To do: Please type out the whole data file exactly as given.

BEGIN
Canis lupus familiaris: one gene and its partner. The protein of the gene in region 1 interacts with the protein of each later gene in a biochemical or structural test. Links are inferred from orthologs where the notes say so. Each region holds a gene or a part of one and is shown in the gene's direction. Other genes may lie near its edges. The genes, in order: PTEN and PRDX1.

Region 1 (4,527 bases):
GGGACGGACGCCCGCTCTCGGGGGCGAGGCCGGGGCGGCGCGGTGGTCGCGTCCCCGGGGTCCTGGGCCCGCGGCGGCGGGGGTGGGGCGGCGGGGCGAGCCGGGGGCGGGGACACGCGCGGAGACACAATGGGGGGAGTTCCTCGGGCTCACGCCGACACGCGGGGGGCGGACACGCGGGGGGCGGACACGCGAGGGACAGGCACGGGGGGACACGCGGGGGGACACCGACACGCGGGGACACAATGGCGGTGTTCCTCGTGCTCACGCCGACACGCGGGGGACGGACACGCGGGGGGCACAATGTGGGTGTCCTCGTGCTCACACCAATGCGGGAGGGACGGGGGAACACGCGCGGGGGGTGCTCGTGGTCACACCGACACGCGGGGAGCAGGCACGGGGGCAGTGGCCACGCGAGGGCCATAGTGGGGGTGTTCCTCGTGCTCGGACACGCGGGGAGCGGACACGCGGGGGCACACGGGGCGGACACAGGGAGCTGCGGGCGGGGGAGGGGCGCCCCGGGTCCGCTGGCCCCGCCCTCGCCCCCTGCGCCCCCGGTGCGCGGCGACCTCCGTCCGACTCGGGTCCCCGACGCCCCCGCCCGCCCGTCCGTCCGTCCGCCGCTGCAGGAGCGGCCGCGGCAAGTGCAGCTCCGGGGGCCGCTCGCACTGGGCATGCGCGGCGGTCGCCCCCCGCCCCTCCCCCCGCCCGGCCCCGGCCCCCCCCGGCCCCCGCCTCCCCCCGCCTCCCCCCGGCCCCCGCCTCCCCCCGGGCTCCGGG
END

Canis lupus familiaris: one gene and its partner. The protein of the gene in region 1 interacts with the protein of each later gene in a biochemical or structural test. Links are inferred from orthologs where the notes say so. Each region holds a gene or a part of one and is shown in the gene's direction. Other genes may lie near its edges. The genes, in order: PTEN and PRDX1.

Region 1 (4,527 bases):
GGGACGGACGCCCGCTCTCGGGGGCGAGGCCGGGGCGGCGCGGTGGTCGCGTCCCCGGGGTCCTGGGCCCGCGGCGGCGGGGGTGGGGCGGCGGGGCGAGCCGGGGGCGGGGACACGCGCGGAGACACAATGGGGGGAGTTCCTCGGGCTCACGCCGACACGCGGGGGGCGGACACGCGGGGGGCGGACACGCGAGGGACAGGCACGGGGGGACACGCGGGGGGACACCGACACGCGGGGACACAATGGCGGTGTTCCTCGTGCTCACGCCGACACGCGGGGGACGGACACGCGGGGGGCACAATGTGGGTGTCCTCGTGCTCACACCAATGCGGGAGGGACGGGGGAACACGCGCGGGGGGTGCTCGTGGTCACACCGACACGCGGGGAGCAGGCACGGGGGCAGTGGCCACGCGAGGGCCATAGTGGGGGTGTTCCTCGTGCTCGGACACGCGGGGAGCGGACACGCGGGGGCACACGGGGCGGACACAGGGAGCTGCGGGCGGGGGAGGGGCGCCCCGGGTCCGCTGGCCCCGCCCTCGCCCCCTGCGCCCCCGGTGCGCGGCGACCTCCGTCCGACTCGGGTCCCCGACGCCCCCGCCCGCCCGTCCGTCCGTCCGCCGCTGCAGGAGCGGCCGCGGCAAGTGCAGCTCCGGGGGCCGCTCGCACTGGGCATGCGCGGCGGTCGCCCCCCGCCCCTCCCCCCGCCCGGCCCCGGCCCCCCCCGGCCCCCGCCTCCCCCCGCCTCCCCCCGGCCCCCGCCTCCCCCCGGGCTCCGGG